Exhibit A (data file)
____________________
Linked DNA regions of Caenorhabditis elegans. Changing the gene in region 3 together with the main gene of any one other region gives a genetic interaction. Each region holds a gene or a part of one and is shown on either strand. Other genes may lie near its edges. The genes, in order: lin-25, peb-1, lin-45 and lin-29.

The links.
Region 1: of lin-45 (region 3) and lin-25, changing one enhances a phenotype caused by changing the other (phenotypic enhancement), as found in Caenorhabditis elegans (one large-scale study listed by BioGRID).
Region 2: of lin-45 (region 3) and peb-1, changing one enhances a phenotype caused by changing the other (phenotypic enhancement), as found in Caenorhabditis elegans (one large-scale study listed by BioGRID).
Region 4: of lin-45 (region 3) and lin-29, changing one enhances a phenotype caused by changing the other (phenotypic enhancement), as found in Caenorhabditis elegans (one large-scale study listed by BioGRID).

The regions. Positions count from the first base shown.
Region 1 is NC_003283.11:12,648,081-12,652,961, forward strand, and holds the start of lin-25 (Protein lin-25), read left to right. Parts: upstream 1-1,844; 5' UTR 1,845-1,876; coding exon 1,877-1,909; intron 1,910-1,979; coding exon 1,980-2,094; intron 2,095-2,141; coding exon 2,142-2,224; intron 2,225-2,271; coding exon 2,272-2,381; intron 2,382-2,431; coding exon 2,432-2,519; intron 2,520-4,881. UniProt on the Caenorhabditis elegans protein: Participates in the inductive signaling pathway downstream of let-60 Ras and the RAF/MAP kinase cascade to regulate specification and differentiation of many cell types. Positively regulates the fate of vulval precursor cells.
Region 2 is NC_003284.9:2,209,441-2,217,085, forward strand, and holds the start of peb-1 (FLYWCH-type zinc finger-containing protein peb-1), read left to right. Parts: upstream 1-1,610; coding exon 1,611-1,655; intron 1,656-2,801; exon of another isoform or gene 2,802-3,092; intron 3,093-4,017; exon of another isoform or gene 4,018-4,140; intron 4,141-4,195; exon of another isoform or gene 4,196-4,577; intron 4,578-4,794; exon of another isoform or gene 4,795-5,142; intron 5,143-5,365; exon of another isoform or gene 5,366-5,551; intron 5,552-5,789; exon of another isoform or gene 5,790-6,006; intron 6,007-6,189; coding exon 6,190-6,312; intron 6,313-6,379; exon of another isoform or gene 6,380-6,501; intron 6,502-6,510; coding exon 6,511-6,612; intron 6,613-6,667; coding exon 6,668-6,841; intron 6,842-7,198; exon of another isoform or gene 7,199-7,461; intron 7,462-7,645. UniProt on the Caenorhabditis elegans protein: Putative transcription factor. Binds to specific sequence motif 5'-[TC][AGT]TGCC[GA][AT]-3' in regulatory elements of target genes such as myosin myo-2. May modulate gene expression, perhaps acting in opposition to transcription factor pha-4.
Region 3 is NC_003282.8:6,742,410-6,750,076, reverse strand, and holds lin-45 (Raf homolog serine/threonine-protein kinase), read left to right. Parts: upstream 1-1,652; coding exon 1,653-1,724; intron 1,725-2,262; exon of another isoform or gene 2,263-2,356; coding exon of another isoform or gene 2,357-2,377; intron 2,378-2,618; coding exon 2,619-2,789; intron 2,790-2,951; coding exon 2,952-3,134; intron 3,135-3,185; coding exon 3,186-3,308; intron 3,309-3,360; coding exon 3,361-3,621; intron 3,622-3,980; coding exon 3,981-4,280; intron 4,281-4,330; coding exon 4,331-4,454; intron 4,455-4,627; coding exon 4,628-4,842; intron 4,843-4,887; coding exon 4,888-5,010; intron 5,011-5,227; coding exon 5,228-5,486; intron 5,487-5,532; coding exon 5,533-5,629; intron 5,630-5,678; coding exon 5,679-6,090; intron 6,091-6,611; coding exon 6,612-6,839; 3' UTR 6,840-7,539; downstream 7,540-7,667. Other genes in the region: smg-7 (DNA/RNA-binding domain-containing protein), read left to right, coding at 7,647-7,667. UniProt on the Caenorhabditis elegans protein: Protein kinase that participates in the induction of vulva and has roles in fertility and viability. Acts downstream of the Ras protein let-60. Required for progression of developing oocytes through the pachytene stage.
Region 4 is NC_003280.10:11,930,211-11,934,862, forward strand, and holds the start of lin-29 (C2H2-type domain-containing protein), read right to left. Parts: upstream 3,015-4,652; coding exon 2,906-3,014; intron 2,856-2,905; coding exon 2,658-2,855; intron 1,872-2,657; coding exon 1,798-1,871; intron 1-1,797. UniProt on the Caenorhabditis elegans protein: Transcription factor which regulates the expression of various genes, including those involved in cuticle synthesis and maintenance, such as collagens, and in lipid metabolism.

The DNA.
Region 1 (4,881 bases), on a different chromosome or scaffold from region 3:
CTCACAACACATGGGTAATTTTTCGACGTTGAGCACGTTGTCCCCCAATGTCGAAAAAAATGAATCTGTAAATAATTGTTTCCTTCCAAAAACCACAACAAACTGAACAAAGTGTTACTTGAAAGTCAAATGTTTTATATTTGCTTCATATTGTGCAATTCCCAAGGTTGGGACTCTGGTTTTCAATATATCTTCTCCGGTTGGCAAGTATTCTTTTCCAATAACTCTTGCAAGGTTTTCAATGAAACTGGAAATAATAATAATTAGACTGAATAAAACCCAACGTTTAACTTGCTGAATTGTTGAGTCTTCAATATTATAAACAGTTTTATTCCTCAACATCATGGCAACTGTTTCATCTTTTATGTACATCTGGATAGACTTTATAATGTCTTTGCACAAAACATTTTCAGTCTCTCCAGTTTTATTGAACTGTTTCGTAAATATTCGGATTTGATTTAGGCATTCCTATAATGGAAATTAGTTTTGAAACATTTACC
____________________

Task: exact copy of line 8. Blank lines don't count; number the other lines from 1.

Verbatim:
Region 2 is NC_003284.9:2,209,441-2,217,085, forward strand, and holds the start of peb-1 (FLYWCH-type zinc finger-containing protein peb-1), read left to right. Parts: upstream 1-1,610; coding exon 1,611-1,655; intron 1,656-2,801; exon of another isoform or gene 2,802-3,092; intron 3,093-4,017; exon of another isoform or gene 4,018-4,140; intron 4,141-4,195; exon of another isoform or gene 4,196-4,577; intron 4,578-4,794; exon of another isoform or gene 4,795-5,142; intron 5,143-5,365; exon of another isoform or gene 5,366-5,551; intron 5,552-5,789; exon of another isoform or gene 5,790-6,006; intron 6,007-6,189; coding exon 6,190-6,312; intron 6,313-6,379; exon of another isoform or gene 6,380-6,501; intron 6,502-6,510; coding exon 6,511-6,612; intron 6,613-6,667; coding exon 6,668-6,841; intron 6,842-7,198; exon of another isoform or gene 7,199-7,461; intron 7,462-7,645. UniProt on the Caenorhabditis elegans protein: Putative transcription factor. Binds to specific sequence motif 5'-[TC][AGT]TGCC[GA][AT]-3' in regulatory elements of target genes such as myosin myo-2. May modulate gene expression, perhaps acting in opposition to transcription factor pha-4.